author: Brad Spear
posted 23 November 2009 in Family
1 comment / tags: antique, farm equipment, ranch equipment, steam
I’ve been digitizing home movies from 8mm video tape, and ran across one from our 1996 vacation to see my parents in the Black Hills. On this tape was footage of a side trip we took to a threshing bee in Sturgis, South Dakota.
If you have no idea what they are, most modern threshing bees are essentially antique shows; places where the owners of old iron meet to show off their prized equipment. The best, in my opinion, are primarily about steam-powered farm equipment such as traction and stationary engines, with a few gas and diesel tractors. Many are polished and painted and look like new. Others are just barely working, and no effort has been made for aesthetics. (Some threshing bees may even have actual threshing.)
Anyway, the images on the video took me back to 1970, when I was a child visiting my grandparents in the Black Hills, by myself for the first time. And one of the enduring memories I have of that summer was when my grandfather took me to see my first threshing bee in Sturgis.
Steam engines are relatively simple machines, but there is a sort of life in these old constructions that just isn’t present in anything else. I was mesmerized by the whole thing – the video doesn’t come close to recreating the feeling of being there.
The smells of oil and grease heated by fire; the aroma of burning coal; the chuffing of pistons exhausting condensing vapor from sweaty cylinders; the whirling wheels; the seemingly inexorable movement in all of it – pretty heady stuff to a 12-year old. If you’re a steampunk fan, you may understand what I mean.
Perhaps my fascination was just a characteristic of most little boys; we all like our trucks and trains, especially the steam ones. But I think it was also helped by some of my earliest memories of my father and me.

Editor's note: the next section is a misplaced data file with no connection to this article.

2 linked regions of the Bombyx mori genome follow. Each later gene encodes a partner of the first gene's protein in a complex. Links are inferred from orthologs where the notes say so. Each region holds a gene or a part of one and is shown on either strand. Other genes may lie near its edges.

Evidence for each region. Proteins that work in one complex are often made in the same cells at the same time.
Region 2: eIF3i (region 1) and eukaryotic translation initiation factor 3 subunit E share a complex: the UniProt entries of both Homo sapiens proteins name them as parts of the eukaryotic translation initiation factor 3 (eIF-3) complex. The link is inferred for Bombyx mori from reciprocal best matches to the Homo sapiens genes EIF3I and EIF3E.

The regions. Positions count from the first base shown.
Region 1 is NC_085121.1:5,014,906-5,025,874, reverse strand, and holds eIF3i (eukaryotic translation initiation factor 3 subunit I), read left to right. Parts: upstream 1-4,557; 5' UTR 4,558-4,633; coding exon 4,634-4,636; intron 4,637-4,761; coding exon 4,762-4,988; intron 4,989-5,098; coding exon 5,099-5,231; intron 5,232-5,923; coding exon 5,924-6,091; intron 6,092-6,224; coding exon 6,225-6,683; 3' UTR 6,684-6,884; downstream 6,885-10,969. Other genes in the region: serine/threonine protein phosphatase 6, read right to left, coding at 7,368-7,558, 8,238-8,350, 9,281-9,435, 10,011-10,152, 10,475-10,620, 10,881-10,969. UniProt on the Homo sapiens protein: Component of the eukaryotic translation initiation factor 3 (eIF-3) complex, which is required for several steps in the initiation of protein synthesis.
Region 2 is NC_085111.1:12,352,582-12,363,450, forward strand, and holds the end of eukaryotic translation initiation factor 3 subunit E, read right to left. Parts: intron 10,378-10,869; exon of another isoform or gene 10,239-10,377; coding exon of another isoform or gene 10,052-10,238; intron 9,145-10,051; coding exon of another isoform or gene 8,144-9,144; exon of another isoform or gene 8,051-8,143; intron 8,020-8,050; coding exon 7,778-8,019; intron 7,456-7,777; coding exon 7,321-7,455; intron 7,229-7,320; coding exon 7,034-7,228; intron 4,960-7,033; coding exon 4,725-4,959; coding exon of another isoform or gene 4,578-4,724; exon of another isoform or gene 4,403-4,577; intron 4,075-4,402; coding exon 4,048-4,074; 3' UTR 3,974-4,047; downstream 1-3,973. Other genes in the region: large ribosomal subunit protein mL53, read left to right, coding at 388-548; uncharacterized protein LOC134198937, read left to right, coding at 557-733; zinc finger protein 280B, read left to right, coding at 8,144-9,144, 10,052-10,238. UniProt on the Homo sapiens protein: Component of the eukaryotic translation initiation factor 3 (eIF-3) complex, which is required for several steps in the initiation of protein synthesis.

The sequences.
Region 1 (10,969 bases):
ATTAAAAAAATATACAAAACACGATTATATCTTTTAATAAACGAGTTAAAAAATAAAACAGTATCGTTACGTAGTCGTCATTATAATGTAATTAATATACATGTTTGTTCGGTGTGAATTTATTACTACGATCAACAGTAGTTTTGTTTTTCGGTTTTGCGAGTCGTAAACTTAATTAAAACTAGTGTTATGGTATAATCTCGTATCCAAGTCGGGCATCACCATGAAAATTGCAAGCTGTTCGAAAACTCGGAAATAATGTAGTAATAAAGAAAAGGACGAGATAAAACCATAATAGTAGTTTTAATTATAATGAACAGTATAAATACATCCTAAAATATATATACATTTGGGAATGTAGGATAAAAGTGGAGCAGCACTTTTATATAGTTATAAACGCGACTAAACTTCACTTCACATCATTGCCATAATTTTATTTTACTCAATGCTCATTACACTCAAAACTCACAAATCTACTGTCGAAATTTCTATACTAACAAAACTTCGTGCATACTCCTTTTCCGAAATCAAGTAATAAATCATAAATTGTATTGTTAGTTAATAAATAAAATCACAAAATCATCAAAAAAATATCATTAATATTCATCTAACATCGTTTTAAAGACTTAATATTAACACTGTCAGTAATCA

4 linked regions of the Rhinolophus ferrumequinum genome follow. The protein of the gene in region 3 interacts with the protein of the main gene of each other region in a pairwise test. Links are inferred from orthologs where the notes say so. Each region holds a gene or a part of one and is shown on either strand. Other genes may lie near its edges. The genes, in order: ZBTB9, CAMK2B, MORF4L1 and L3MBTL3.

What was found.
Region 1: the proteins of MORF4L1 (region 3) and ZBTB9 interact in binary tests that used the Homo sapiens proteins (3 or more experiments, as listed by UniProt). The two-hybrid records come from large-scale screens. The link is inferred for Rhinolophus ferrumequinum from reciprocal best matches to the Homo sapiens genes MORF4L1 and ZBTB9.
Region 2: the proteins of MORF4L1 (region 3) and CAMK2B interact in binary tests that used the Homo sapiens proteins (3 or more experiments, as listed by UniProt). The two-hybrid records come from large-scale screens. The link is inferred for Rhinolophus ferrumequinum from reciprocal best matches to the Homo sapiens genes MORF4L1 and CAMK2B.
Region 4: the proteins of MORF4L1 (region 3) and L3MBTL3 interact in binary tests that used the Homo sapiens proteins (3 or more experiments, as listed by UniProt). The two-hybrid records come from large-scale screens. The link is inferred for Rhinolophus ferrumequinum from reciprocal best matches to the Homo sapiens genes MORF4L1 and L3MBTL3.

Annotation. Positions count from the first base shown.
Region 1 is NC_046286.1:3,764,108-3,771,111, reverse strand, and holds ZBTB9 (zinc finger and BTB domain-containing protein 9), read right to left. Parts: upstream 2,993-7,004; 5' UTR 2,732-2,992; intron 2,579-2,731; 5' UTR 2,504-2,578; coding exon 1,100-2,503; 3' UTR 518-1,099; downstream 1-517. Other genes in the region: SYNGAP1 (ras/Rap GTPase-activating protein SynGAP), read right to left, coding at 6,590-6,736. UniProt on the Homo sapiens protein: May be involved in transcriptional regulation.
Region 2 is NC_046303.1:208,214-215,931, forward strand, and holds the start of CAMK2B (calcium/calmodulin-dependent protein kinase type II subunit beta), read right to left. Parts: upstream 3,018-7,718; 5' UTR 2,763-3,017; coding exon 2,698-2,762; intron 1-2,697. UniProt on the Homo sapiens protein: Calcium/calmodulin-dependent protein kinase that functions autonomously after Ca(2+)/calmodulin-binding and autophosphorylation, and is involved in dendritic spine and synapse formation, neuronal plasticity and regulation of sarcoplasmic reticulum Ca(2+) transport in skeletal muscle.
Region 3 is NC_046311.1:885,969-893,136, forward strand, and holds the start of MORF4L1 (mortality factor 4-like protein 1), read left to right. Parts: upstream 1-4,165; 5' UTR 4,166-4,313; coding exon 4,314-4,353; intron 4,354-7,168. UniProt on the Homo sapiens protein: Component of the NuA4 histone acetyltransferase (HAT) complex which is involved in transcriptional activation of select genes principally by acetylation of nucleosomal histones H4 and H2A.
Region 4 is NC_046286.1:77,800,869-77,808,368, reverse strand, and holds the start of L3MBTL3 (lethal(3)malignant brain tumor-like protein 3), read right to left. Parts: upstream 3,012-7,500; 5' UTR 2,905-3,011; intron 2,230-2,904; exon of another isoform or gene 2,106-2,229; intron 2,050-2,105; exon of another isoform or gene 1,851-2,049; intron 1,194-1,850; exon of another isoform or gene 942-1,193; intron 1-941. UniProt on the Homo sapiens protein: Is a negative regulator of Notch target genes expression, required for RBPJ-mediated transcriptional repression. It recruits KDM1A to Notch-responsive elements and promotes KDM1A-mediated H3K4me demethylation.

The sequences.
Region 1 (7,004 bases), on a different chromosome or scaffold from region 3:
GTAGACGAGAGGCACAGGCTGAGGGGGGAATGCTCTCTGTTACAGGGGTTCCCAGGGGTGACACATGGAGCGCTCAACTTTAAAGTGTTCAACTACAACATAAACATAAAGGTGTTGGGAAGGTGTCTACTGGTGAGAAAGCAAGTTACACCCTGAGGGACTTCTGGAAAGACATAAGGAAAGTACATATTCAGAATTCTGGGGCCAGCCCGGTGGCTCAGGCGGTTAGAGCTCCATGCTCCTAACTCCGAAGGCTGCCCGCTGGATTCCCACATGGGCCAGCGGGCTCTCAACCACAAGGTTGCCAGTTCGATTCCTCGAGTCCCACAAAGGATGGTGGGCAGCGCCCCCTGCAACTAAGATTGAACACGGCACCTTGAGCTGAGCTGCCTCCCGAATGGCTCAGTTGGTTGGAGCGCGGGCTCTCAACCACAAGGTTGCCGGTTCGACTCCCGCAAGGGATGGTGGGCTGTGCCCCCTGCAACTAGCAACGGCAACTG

When I was a child, dad was a heavy equipment operator. He’d occasionally take me to one of his job sites, where I’d get to ride in the open cockpit of a huge, green Euclid double-bowl scraper (three big diesel engines!), or sit on the bench of a yellow Caterpillar bulldozer. I’d bounce around in the head of a massive machine with him, breathing the smells of the newly disturbed earth, along with the stink of the oil, grease, and diesel exhaust.
And in my child’s mind I attributed far too much to what those machines, and my dad, could do. A neighbor girl came over to our home after Sunday school and announced that God had built the world. My response, in all the seriousness that a child’s mind could muster, was, “No He didn’t, my dad did.”
None of these steam engines are huge in a modern sense, dwarfed by open-pit mining equipment, and by large ships, certainly, and by some of the equipment my dad worked with. However, to a 12-year old they were still impressive. They were accessible. They were noisy. They were alive.
But time marches on and those days are long gone. I have other responsibilities and activities now – my family, my computers, a car waiting to be rebuilt – and I haven’t attended a threshing bee since 1996. But I know that the next time I do, those old, familiar feelings will hit me and I will become that mesmerized boy once again.
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Comment by Rick S on 05 December 2009
Cool! As a child, my family stumbled into a threshing bee while camping in Pennsylvania. It seems that the Amish have no prohibition against steam!